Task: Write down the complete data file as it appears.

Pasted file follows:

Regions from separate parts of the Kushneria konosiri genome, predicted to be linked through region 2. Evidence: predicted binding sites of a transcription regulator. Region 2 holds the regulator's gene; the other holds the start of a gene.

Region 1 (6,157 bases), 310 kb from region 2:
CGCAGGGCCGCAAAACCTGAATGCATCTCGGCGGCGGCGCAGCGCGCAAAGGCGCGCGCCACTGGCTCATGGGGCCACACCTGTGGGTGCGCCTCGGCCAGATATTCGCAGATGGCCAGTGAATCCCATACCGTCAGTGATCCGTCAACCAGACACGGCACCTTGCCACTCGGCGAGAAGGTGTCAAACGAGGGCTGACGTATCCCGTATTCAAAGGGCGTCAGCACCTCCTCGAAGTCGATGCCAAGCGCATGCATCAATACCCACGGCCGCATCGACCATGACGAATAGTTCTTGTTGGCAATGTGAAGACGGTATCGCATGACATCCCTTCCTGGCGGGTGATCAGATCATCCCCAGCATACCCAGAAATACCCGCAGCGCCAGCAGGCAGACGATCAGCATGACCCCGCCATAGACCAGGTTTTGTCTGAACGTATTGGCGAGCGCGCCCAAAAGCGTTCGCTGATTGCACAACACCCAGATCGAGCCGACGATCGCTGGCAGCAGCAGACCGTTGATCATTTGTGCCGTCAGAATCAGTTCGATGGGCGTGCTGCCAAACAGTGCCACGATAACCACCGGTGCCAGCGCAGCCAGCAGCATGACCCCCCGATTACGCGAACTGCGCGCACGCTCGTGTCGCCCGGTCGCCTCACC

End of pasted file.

Regions from separate parts of the Kushneria konosiri genome, predicted to be linked through region 2. Evidence: predicted binding sites of a transcription regulator. Region 2 holds the regulator's gene; the other holds the start of a gene.

Region 1 (6,157 bases), 310 kb from region 2:
CGCAGGGCCGCAAAACCTGAATGCATCTCGGCGGCGGCGCAGCGCGCAAAGGCGCGCGCCACTGGCTCATGGGGCCACACCTGTGGGTGCGCCTCGGCCAGATATTCGCAGATGGCCAGTGAATCCCATACCGTCAGTGATCCGTCAACCAGACACGGCACCTTGCCACTCGGCGAGAAGGTGTCAAACGAGGGCTGACGTATCCCGTATTCAAAGGGCGTCAGCACCTCCTCGAAGTCGATGCCAAGCGCATGCATCAATACCCACGGCCGCATCGACCATGACGAATAGTTCTTGTTGGCAATGTGAAGACGGTATCGCATGACATCCCTTCCTGGCGGGTGATCAGATCATCCCCAGCATACCCAGAAATACCCGCAGCGCCAGCAGGCAGACGATCAGCATGACCCCGCCATAGACCAGGTTTTGTCTGAACGTATTGGCGAGCGCGCCCAAAAGCGTTCGCTGATTGCACAACACCCAGATCGAGCCGACGATCGCTGGCAGCAGCAGACCGTTGATCATTTGTGCCGTCAGAATCAGTTCGATGGGCGTGCTGCCAAACAGTGCCACGATAACCACCGGTGCCAGCGCAGCCAGCAGCATGACCCCCCGATTACGCGAACTGCGCGCACGCTCGTGTCGCCCGGTCGCCTCACC